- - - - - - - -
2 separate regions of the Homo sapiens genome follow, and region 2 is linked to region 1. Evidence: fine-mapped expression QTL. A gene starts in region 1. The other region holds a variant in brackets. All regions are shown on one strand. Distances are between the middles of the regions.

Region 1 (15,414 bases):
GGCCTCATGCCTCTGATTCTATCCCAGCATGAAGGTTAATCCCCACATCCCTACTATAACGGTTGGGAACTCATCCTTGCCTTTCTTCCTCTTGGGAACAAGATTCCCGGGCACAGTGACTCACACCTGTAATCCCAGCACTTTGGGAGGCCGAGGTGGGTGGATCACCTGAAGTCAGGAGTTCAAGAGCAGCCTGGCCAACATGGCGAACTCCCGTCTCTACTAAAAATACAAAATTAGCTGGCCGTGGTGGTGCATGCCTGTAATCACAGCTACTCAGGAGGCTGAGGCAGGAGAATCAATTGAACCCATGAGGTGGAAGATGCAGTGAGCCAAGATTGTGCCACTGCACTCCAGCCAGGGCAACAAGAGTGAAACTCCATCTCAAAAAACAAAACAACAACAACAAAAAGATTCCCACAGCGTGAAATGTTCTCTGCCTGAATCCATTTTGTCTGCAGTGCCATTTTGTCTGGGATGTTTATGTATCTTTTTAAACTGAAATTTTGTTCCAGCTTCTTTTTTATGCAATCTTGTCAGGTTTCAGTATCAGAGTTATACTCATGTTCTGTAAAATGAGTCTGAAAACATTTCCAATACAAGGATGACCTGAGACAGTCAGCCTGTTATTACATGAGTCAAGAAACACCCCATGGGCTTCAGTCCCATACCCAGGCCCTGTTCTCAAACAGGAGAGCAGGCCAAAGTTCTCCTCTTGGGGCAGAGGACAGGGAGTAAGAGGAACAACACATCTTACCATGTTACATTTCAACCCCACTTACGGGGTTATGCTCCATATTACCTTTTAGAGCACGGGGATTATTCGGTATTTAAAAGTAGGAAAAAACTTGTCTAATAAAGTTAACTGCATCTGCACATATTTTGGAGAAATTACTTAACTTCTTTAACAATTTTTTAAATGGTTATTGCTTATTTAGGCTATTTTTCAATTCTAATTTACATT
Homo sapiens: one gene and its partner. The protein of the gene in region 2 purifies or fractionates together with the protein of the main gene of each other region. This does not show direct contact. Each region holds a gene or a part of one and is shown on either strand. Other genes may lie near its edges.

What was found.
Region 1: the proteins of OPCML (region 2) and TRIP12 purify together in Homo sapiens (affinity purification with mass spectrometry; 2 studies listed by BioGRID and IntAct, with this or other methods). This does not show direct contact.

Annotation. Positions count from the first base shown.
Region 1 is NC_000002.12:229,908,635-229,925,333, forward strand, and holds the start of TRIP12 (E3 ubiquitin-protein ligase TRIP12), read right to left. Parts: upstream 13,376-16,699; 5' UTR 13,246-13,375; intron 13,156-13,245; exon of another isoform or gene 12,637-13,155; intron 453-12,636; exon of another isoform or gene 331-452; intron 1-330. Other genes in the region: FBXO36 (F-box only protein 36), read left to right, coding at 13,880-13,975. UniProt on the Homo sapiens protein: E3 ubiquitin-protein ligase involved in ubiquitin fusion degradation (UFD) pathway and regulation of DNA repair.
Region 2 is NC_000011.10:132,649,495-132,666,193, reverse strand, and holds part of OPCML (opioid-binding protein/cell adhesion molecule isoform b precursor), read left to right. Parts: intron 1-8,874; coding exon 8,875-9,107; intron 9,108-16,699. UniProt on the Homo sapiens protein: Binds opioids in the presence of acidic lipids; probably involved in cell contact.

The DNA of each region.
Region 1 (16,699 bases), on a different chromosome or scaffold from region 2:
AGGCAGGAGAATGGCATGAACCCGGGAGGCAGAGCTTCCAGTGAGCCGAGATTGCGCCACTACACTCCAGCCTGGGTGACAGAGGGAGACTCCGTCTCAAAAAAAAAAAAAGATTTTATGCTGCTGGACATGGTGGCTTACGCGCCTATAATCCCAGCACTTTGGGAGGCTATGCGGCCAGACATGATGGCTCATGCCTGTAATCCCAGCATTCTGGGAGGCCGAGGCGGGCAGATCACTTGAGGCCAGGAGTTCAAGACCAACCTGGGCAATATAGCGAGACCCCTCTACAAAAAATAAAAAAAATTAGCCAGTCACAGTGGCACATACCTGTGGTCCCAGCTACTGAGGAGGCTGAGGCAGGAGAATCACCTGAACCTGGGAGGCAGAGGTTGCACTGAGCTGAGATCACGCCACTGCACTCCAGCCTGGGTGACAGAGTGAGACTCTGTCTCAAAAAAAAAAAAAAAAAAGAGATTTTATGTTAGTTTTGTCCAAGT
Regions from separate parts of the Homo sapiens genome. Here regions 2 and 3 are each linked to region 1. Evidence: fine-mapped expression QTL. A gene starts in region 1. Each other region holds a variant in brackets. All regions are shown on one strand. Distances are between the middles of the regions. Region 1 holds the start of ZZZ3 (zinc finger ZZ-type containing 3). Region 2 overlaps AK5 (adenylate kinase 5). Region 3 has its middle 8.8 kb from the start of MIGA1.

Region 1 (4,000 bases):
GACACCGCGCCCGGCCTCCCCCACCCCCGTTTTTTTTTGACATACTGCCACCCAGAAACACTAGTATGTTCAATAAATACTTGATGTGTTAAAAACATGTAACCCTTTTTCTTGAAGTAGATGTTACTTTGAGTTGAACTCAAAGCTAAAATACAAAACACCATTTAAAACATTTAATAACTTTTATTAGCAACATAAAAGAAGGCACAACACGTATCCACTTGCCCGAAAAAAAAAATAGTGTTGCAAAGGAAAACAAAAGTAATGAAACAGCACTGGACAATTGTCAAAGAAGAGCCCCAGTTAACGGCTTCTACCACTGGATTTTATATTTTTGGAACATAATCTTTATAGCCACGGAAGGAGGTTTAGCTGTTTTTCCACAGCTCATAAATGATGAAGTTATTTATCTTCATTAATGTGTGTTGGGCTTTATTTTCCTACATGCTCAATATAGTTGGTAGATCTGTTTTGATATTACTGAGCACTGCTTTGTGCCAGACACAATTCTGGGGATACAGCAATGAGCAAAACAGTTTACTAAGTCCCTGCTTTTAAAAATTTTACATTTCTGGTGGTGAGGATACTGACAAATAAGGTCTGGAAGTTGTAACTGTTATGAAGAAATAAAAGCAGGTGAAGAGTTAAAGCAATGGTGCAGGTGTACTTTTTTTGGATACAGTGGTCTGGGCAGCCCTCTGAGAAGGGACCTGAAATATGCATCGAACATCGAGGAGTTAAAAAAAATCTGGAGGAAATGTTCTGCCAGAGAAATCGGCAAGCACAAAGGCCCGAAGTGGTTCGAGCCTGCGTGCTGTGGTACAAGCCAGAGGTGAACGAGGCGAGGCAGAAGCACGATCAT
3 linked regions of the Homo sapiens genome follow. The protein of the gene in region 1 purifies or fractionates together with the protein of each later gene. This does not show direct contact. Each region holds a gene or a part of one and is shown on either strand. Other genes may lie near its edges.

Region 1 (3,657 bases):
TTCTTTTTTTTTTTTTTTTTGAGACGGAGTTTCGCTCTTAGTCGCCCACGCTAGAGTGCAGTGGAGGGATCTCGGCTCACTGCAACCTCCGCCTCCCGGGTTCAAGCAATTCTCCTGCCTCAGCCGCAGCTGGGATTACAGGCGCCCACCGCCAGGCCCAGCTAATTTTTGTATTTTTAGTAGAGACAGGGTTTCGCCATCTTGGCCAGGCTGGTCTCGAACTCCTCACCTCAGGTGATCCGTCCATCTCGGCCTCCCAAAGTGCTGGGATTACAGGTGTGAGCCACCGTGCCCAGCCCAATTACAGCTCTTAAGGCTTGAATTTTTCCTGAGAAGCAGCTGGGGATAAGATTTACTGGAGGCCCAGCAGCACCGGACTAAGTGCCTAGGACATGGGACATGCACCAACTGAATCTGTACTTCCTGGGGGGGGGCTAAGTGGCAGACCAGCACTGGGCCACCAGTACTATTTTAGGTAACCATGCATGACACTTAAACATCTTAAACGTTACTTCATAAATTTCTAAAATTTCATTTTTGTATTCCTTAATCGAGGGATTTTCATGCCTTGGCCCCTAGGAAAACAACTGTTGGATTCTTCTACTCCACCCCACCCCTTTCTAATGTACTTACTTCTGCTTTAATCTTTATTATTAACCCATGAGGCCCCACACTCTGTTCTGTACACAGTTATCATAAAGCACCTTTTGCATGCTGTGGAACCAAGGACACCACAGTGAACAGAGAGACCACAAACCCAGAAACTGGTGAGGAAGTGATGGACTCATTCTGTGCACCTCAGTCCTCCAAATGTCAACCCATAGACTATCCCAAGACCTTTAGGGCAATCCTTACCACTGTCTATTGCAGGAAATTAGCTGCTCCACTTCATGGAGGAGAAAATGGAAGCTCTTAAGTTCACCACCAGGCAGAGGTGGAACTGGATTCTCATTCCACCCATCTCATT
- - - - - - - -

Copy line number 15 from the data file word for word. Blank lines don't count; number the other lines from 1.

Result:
GACACCGCGCCCGGCCTCCCCCACCCCCGTTTTTTTTTGACATACTGCCACCCAGAAACACTAGTATGTTCAATAAATACTTGATGTGTTAAAAACATGTAACCCTTTTTCTTGAAGTAGATGTTACTTTGAGTTGAACTCAAAGCTAAAATACAAAACACCATTTAAAACATTTAATAACTTTTATTAGCAACATAAAAGAAGGCACAACACGTATCCACTTGCCCGAAAAAAAAAATAGTGTTGCAAAGGAAAACAAAAGTAATGAAACAGCACTGGACAATTGTCAAAGAAGAGCCCCAGTTAACGGCTTCTACCACTGGATTTTATATTTTTGGAACATAATCTTTATAGCCACGGAAGGAGGTTTAGCTGTTTTTCCACAGCTCATAAATGATGAAGTTATTTATCTTCATTAATGTGTGTTGGGCTTTATTTTCCTACATGCTCAATATAGTTGGTAGATCTGTTTTGATATTACTGAGCACTGCTTTGTGCCAGACACAATTCTGGGGATACAGCAATGAGCAAAACAGTTTACTAAGTCCCTGCTTTTAAAAATTTTACATTTCTGGTGGTGAGGATACTGACAAATAAGGTCTGGAAGTTGTAACTGTTATGAAGAAATAAAAGCAGGTGAAGAGTTAAAGCAATGGTGCAGGTGTACTTTTTTTGGATACAGTGGTCTGGGCAGCCCTCTGAGAAGGGACCTGAAATATGCATCGAACATCGAGGAGTTAAAAAAAATCTGGAGGAAATGTTCTGCCAGAGAAATCGGCAAGCACAAAGGCCCGAAGTGGTTCGAGCCTGCGTGCTGTGGTACAAGCCAGAGGTGAACGAGGCGAGGCAGAAGCACGATCAT